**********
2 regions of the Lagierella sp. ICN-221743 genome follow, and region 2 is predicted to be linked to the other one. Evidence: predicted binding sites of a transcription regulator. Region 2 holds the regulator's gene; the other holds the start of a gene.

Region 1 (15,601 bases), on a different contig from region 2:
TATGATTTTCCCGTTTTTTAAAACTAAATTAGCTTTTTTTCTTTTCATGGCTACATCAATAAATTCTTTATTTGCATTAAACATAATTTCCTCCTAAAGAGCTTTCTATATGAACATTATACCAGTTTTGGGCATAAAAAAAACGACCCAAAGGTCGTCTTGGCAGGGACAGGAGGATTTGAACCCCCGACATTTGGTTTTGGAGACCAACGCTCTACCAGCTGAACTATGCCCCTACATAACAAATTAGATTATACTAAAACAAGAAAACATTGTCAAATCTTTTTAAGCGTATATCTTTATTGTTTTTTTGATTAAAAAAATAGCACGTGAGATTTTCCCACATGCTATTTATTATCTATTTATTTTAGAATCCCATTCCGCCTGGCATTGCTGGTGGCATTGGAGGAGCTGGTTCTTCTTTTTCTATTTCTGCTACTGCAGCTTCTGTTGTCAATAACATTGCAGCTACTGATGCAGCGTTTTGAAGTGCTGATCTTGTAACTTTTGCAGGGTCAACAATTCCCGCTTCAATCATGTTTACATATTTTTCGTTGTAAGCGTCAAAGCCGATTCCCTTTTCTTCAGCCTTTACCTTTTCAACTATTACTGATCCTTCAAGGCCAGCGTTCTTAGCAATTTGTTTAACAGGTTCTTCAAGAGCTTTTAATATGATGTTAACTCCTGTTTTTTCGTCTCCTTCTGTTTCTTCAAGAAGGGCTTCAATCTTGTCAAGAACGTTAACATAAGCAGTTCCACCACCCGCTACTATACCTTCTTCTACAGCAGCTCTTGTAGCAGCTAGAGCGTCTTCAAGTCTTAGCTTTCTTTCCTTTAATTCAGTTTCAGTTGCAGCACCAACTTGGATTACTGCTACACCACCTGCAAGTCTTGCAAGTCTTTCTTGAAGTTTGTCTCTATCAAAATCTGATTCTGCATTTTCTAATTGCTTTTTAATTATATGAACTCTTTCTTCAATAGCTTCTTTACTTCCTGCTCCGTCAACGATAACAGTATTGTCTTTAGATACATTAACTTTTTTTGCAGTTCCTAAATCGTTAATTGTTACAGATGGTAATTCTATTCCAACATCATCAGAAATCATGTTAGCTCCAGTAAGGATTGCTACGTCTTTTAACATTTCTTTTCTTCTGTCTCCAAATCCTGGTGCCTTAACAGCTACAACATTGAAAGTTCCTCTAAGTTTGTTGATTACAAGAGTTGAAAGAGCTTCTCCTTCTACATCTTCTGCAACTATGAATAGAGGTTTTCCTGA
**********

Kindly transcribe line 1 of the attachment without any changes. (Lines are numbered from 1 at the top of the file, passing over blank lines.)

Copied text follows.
2 regions of the Lagierella sp. ICN-221743 genome follow, and region 2 is predicted to be linked to the other one. Evidence: predicted binding sites of a transcription regulator. Region 2 holds the regulator's gene; the other holds the start of a gene.